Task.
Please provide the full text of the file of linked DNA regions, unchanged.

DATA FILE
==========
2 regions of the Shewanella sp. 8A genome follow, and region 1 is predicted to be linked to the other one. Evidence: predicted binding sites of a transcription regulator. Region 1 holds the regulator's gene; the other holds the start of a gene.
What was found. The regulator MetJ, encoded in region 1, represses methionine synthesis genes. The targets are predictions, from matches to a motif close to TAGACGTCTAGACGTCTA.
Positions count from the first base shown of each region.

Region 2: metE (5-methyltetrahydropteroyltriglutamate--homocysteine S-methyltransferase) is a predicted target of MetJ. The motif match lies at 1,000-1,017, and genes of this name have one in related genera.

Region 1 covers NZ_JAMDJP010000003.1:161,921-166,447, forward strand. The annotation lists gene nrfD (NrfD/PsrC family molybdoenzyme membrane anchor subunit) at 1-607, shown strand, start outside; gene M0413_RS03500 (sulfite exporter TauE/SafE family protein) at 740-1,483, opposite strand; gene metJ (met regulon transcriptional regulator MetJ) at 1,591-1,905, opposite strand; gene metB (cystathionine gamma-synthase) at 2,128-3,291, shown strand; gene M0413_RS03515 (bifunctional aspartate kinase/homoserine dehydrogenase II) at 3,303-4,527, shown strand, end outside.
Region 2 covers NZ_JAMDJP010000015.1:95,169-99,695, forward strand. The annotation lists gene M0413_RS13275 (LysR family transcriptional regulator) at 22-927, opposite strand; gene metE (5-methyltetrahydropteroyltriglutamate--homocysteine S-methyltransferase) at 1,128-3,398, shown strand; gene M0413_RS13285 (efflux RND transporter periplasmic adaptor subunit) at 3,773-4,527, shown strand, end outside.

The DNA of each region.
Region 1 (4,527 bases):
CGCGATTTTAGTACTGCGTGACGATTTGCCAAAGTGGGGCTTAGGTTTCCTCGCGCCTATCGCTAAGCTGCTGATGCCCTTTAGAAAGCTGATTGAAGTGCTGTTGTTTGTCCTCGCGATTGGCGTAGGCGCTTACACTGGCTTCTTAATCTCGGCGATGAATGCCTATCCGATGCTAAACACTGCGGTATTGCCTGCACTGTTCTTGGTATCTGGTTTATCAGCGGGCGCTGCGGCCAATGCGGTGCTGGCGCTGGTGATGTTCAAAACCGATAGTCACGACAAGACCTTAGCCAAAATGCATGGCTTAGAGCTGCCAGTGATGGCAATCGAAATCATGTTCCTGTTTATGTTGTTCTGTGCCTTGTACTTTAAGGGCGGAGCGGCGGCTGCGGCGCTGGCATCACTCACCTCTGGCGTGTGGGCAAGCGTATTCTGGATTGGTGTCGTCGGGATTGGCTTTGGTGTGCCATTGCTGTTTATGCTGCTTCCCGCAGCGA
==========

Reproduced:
2 regions of the Shewanella sp. 8A genome follow, and region 1 is predicted to be linked to the other one. Evidence: predicted binding sites of a transcription regulator. Region 1 holds the regulator's gene; the other holds the start of a gene.
What was found. The regulator MetJ, encoded in region 1, represses methionine synthesis genes. The targets are predictions, from matches to a motif close to TAGACGTCTAGACGTCTA.
Positions count from the first base shown of each region.

Region 2: metE (5-methyltetrahydropteroyltriglutamate--homocysteine S-methyltransferase) is a predicted target of MetJ. The motif match lies at 1,000-1,017, and genes of this name have one in related genera.

Region 1 covers NZ_JAMDJP010000003.1:161,921-166,447, forward strand. The annotation lists gene nrfD (NrfD/PsrC family molybdoenzyme membrane anchor subunit) at 1-607, shown strand, start outside; gene M0413_RS03500 (sulfite exporter TauE/SafE family protein) at 740-1,483, opposite strand; gene metJ (met regulon transcriptional regulator MetJ) at 1,591-1,905, opposite strand; gene metB (cystathionine gamma-synthase) at 2,128-3,291, shown strand; gene M0413_RS03515 (bifunctional aspartate kinase/homoserine dehydrogenase II) at 3,303-4,527, shown strand, end outside.
Region 2 covers NZ_JAMDJP010000015.1:95,169-99,695, forward strand. The annotation lists gene M0413_RS13275 (LysR family transcriptional regulator) at 22-927, opposite strand; gene metE (5-methyltetrahydropteroyltriglutamate--homocysteine S-methyltransferase) at 1,128-3,398, shown strand; gene M0413_RS13285 (efflux RND transporter periplasmic adaptor subunit) at 3,773-4,527, shown strand, end outside.

The DNA of each region.
Region 1 (4,527 bases):
CGCGATTTTAGTACTGCGTGACGATTTGCCAAAGTGGGGCTTAGGTTTCCTCGCGCCTATCGCTAAGCTGCTGATGCCCTTTAGAAAGCTGATTGAAGTGCTGTTGTTTGTCCTCGCGATTGGCGTAGGCGCTTACACTGGCTTCTTAATCTCGGCGATGAATGCCTATCCGATGCTAAACACTGCGGTATTGCCTGCACTGTTCTTGGTATCTGGTTTATCAGCGGGCGCTGCGGCCAATGCGGTGCTGGCGCTGGTGATGTTCAAAACCGATAGTCACGACAAGACCTTAGCCAAAATGCATGGCTTAGAGCTGCCAGTGATGGCAATCGAAATCATGTTCCTGTTTATGTTGTTCTGTGCCTTGTACTTTAAGGGCGGAGCGGCGGCTGCGGCGCTGGCATCACTCACCTCTGGCGTGTGGGCAAGCGTATTCTGGATTGGTGTCGTCGGGATTGGCTTTGGTGTGCCATTGCTGTTTATGCTGCTTCCCGCAGCGA